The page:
Large Group Active Learning (LGAL)
Large Group Active Learning (LGAL) Facilitation occurs in our Sciences/Skills/Reasoning (SSR) courses. The Sciences/Skills/Reasoning (SSR) courses are integrated block courses that students will progress through sequentially. The first two are foundational courses, the last 5 are systems-structured courses.
Teaching occurs on our Nutley, NJ campus in our amphitheater and learning studio settings. Teaching is delivered in an engaging and active method utilizing a flipped classroom format. The use of questioning and active participation is highly encouraged by facilitators. Faculty development is offered through webinars and participation in a voluntary observation program. For faculty development questions, please reach out to the Office of Faculty Development (firstname.lastname@example.org).
An eight-week course that introduces students to fundamental concepts in genetics, molecular biology, genetics/epigenetics, immunology, pathology, and pharmacology.
An eight-week course that introduces students to fundamental concepts in anatomy, histology, and medical imaging.
An 11-week course that builds upon the fundamental principles of the immune system that are presented in Molecular and Cellular Principles. The essential role of the immune system in maintaining health as well as disease states resulting from its dysfunction is addressed. The focus on immunity provides a natural home for concepts in rheumatology and dermatology. Fundamental concepts in infectious disease and microbiology will also be included in this course, although many specific pathogens are addressed in other courses. The end of this course transitions into major concepts in neoplasia, spanning the implications of this suite of pathologies from the molecular to the social/systems levels. As is the case for pathogens, specific types of neoplasias are addressed in subsequent courses.
This eight-week course addresses growth and development from a cellular level to an organismal one, focusing on advanced concepts in genetics, and the reproductive, endocrine, and hematologic systems. The continuum of human development and its various stages are included in this course, incorporating concepts in pediatrics and geriatrics.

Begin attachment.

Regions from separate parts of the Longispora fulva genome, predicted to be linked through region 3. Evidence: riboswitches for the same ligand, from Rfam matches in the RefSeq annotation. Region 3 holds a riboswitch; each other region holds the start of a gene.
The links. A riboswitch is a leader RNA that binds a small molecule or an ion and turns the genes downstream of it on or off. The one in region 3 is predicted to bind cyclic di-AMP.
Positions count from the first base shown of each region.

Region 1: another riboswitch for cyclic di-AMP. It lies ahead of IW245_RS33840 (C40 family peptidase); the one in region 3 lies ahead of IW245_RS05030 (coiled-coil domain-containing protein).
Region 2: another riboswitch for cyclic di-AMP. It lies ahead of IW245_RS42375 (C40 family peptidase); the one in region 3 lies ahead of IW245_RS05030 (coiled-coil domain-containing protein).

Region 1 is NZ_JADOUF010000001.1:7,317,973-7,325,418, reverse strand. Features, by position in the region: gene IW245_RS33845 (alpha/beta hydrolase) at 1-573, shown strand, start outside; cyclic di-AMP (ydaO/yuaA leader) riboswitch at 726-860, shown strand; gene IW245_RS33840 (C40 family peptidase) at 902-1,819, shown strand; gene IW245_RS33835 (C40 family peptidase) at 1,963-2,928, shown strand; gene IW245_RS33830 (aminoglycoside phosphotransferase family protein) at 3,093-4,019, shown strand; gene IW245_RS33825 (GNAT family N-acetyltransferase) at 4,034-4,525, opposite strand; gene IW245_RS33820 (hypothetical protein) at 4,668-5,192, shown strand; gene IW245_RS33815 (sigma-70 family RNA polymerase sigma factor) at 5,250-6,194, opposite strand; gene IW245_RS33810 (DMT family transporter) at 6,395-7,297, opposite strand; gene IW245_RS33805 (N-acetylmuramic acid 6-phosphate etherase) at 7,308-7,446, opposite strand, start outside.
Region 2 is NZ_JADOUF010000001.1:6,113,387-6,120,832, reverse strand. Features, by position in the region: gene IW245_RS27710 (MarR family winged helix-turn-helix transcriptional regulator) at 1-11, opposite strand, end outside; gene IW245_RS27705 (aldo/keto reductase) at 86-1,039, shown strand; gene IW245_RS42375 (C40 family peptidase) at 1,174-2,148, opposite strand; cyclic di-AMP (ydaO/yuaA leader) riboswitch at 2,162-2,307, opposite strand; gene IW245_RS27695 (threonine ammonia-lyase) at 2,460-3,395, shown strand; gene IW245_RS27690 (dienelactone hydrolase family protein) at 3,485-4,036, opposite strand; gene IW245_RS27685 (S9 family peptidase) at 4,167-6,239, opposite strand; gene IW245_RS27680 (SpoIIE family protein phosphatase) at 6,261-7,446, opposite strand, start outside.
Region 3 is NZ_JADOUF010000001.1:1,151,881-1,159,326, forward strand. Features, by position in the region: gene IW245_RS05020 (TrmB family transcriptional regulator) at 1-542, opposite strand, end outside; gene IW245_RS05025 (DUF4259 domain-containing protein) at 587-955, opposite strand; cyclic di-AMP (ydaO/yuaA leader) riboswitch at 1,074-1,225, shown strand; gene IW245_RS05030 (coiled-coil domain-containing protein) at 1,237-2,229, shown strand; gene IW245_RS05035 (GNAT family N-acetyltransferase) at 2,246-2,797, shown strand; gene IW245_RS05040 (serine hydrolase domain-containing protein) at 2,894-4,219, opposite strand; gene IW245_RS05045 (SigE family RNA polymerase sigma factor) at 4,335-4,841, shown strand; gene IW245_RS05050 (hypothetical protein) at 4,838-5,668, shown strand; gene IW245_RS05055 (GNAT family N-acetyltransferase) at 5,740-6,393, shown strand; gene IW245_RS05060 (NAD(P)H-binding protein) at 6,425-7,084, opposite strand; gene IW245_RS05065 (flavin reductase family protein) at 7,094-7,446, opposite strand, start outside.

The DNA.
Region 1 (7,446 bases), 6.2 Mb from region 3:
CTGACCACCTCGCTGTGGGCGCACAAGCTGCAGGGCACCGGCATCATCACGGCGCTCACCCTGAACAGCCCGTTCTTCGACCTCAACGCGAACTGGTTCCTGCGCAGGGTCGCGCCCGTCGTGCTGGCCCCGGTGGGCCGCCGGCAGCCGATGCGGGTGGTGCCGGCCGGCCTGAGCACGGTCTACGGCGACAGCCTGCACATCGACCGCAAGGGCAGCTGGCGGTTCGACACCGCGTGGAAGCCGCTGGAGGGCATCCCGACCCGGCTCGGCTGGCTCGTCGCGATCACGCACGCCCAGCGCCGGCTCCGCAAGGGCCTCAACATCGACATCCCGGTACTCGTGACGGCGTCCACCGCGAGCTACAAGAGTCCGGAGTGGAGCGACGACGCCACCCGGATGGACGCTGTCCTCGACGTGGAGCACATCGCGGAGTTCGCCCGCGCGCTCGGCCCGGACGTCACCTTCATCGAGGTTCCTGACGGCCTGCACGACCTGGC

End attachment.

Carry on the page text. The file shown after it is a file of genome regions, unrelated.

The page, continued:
This 11-week course focuses on the structure and function of the cardiac, pulmonary, and renal systems in maintaining internal physiologic equilibrium in the body. The concept of allostasis, or the process of achieving homeostasis, is included in the course as recognition of the concept that internal physiology stability is achieved only through alteration in physiology in light of both predictable and unpredictable events (“stability through change”). The idea of allostasis is extended from the cellular and organ-system level up into the societal context of the patient.
This eight-week course addresses the structure and function of the central and peripheral nervous system, from the cellular to the societal level. In light of the emerging understanding of the biologic basis of psychiatric disease, neuroscience and psychiatry are presented in an integrated fashion.
This eight-week course focuses on the structures and processes required for metabolism, presented in the context of the digestive system. Biochemistry and normal and defective metabolic pathways (and the resulting disease states) are a major component of this course, building upon content from the Foundational Courses. Nutrition is a longitudinal curricular thread, but has a concentration within this course.